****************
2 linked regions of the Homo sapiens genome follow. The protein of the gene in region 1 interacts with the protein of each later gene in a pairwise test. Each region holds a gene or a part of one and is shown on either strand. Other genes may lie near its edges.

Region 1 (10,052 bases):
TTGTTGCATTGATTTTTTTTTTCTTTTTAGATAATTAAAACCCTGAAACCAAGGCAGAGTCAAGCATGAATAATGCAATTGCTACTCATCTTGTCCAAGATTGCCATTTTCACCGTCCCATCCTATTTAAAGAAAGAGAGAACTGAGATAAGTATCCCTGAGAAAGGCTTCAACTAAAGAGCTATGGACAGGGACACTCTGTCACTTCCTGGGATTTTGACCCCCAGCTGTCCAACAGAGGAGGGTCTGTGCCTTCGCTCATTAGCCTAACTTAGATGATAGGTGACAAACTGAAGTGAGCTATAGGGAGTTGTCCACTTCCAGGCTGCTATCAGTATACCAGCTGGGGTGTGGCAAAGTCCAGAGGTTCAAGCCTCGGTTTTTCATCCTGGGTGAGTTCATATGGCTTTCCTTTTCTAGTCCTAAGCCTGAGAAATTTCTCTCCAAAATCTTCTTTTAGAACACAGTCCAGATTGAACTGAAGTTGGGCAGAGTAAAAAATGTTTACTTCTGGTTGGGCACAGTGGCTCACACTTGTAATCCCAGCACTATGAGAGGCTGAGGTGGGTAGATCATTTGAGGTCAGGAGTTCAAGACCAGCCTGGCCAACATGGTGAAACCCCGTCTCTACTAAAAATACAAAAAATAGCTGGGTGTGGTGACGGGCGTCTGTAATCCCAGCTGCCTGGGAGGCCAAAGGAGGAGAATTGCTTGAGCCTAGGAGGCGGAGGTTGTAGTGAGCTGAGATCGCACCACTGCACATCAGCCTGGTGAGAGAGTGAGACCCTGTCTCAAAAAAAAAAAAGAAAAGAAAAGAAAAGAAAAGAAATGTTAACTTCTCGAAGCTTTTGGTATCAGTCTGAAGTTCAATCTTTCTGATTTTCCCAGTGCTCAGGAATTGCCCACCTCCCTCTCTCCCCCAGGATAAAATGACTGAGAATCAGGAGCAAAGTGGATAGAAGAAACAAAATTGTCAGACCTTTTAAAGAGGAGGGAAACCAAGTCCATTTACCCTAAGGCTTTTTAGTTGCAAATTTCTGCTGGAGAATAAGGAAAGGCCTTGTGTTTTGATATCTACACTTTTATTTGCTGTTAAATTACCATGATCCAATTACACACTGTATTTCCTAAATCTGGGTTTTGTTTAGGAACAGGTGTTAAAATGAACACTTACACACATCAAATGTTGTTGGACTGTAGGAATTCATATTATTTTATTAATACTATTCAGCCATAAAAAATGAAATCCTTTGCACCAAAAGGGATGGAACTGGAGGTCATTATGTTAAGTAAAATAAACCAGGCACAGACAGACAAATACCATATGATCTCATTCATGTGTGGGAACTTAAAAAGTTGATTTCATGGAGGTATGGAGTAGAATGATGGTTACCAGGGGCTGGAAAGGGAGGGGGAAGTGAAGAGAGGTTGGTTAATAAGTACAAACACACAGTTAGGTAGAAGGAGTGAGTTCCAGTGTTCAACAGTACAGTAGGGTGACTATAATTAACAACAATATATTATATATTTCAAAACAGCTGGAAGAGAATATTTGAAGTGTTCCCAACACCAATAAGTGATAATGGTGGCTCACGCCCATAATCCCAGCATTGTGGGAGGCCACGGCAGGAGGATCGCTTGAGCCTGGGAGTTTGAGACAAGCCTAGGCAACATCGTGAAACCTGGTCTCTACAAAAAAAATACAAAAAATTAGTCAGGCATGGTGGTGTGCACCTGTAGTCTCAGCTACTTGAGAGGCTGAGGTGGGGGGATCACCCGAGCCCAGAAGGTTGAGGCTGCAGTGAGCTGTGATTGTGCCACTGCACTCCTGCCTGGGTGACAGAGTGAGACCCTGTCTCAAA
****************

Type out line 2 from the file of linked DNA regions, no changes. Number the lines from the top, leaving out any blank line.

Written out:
Region 1 (10,052 bases):